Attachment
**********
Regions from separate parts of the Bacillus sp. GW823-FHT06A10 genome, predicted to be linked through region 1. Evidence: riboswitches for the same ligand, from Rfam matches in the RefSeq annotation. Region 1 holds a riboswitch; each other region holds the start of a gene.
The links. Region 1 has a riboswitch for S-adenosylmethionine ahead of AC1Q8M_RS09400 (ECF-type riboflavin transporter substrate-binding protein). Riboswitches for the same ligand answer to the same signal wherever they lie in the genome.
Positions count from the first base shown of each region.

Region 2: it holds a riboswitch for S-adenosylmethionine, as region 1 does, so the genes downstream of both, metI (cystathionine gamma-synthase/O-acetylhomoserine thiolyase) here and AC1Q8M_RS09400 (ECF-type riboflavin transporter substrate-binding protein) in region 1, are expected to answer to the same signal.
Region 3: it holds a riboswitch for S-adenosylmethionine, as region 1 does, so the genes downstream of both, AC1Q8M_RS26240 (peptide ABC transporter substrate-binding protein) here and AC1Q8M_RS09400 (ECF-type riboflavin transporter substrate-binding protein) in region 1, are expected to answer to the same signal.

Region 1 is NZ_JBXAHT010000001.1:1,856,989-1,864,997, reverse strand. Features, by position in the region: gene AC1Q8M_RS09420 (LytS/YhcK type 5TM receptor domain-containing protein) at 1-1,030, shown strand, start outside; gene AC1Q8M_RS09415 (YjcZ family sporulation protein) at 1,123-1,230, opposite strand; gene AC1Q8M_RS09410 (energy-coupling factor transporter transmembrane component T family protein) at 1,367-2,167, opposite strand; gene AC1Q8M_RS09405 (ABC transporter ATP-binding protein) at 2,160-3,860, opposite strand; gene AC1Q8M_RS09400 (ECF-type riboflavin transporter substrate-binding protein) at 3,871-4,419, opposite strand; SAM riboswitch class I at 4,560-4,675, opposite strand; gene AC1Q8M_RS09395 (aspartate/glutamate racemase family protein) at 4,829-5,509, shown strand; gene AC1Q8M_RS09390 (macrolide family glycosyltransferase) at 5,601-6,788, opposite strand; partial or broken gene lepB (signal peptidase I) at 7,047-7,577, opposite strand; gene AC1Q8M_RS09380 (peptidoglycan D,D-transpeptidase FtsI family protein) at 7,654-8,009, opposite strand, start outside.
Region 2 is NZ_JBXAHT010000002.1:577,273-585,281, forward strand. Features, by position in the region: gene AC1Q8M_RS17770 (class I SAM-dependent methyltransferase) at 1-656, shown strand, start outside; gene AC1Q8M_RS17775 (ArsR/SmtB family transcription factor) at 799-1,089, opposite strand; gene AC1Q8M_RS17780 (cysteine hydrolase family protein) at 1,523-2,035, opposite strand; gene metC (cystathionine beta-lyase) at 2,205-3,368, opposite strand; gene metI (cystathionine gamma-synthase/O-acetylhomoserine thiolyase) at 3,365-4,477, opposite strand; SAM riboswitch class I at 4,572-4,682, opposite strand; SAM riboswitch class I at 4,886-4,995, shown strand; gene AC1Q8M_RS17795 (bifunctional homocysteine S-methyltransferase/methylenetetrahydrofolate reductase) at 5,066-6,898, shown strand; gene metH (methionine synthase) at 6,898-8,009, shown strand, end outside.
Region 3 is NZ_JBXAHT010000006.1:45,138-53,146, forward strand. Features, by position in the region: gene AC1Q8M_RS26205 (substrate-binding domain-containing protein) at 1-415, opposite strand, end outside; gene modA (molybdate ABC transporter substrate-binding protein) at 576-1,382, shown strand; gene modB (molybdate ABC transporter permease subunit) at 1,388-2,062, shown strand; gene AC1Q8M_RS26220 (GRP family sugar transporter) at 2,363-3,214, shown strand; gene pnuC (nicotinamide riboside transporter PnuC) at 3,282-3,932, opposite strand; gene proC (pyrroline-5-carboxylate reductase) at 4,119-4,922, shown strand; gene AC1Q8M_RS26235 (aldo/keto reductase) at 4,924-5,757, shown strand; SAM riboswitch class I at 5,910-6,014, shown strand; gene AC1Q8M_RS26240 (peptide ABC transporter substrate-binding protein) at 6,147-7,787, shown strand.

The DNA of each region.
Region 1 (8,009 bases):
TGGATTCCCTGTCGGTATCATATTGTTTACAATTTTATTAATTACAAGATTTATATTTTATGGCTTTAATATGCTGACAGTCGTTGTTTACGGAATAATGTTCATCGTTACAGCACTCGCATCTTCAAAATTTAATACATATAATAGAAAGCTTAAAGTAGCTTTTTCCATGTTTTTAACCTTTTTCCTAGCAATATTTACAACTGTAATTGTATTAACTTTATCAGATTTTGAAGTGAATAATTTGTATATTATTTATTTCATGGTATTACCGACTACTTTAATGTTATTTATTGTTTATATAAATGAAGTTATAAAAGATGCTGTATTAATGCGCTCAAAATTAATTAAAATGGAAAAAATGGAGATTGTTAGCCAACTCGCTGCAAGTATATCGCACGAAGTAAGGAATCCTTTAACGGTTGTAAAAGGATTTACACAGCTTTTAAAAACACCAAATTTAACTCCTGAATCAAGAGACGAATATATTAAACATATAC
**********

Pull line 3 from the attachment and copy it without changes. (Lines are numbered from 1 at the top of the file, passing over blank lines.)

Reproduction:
Positions count from the first base shown of each region.